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[88] parishioner of Cotton Mather, with the royal council,
Chap. XIX.}
was installed in office. The triumph of Cotton Mather
1692.
was perfect. Immediately a court of oyer and terminer was instituted by ordinance, and Stoughton appointed by the governor and council its chief judge: by the 2d of June, the court was in session at Salem, making its first experiment on Bridget Bishop, a poor and friendless old woman. The fact of the witchcraft was assumed as ‘notorious:’ to fix it on the prisoner,
Cotton Mather, Wonders.
Samuel Parris, who had examined her before her commitment, was the principal witness to her power of inflicting torture; he had seen it exercised. Deliverance Hobbs had been whipped with iron rods by her spectre; neighbors, who had quarrelled with her, were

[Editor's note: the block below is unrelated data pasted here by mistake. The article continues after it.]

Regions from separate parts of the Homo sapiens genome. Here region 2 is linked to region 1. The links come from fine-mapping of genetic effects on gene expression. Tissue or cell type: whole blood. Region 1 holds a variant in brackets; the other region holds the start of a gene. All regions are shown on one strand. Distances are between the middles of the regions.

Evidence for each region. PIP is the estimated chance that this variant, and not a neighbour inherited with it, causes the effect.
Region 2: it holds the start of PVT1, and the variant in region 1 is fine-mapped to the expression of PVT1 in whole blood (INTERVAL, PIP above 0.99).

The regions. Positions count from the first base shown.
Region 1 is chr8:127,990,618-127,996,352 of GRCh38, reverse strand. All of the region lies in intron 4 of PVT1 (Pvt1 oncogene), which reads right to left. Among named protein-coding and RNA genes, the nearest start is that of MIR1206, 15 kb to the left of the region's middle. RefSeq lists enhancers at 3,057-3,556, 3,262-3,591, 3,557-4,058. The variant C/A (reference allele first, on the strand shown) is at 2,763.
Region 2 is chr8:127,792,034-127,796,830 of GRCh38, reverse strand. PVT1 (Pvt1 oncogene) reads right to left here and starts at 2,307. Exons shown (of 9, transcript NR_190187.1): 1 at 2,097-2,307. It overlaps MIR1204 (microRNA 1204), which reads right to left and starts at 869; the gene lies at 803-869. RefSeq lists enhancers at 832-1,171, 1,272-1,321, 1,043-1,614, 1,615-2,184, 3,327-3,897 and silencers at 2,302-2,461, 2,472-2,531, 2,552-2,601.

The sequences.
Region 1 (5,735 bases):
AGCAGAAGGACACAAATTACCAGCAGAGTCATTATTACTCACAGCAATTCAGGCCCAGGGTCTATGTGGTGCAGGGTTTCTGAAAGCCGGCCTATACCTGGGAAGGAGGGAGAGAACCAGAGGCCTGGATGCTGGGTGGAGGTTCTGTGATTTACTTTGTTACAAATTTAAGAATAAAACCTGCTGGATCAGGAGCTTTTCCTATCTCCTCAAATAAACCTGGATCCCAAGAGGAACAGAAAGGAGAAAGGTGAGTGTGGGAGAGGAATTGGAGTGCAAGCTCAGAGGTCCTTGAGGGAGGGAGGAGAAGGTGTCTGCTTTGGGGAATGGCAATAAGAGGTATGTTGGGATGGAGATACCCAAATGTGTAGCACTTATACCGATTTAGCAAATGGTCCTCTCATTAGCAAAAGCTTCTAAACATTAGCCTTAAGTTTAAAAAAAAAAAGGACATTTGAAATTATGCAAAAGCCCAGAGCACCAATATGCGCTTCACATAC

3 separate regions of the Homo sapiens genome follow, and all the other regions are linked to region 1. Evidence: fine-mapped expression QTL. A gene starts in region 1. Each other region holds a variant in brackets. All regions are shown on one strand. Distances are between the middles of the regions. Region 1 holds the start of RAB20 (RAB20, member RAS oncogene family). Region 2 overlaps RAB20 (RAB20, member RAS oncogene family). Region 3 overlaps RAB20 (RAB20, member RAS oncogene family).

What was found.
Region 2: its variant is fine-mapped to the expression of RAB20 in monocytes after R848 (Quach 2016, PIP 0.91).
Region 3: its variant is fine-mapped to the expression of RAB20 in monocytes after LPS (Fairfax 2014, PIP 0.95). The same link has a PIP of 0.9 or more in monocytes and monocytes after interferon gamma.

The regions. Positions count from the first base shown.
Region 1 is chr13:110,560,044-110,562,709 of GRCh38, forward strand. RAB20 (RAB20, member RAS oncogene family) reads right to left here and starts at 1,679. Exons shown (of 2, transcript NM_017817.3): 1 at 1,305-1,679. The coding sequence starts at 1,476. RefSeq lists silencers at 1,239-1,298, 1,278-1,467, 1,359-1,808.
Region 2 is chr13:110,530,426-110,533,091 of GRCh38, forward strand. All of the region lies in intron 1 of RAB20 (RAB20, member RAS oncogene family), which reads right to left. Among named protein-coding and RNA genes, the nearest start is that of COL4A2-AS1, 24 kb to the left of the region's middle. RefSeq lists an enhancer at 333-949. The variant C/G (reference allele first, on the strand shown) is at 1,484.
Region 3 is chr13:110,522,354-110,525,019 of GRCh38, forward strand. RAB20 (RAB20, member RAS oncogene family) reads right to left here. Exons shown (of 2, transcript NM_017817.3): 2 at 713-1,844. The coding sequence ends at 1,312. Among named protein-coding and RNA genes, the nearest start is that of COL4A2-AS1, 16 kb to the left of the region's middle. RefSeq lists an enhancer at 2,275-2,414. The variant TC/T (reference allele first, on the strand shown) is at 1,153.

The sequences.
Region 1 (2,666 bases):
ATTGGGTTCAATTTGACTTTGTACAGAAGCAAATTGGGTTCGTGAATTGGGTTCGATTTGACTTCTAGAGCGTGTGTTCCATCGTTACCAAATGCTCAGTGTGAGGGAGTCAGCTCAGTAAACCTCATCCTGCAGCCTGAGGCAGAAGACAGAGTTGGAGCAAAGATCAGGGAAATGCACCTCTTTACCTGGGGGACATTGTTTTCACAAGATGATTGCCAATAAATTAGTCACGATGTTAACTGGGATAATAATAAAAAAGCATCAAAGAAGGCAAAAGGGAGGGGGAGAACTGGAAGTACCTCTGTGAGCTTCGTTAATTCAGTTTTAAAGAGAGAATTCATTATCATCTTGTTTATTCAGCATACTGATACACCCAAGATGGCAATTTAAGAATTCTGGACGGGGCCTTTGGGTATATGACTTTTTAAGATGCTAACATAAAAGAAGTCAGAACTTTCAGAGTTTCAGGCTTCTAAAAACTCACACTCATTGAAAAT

Hale 37
willing to lay their little ills to her charge; the poor creature had a preternatural excrescence in her flesh; ‘she gave a look towards the great and spacious meeting-house of Salem,’—it is Cotton Mather who records this,—‘and immediately a daemon, invisibly entering the house, tore down a part of it.’ She was a witch by the rules and precedents of Keeble and Sir Matthew Hale, of Perkins and Bernard, of Baxter and Cotton Mather; and, on the 10th of June, protesting her innocence, she was hanged. Of the magistrates at that time, not one held office by the suffrage of the people: the tribunal, essentially despotic in its origin, as in its character, had no sanction but an extraordinary and an illegal commission; and Stoughton, the chief judge, a partisan of Andros, had been rejected by the people of Massachusetts. The responsibility of the tragedy, far from attaching to the people of the colony, rests with the very few, hardly five or six, in whose hands the transition state of the government left, for a season, unlimited influence. Into

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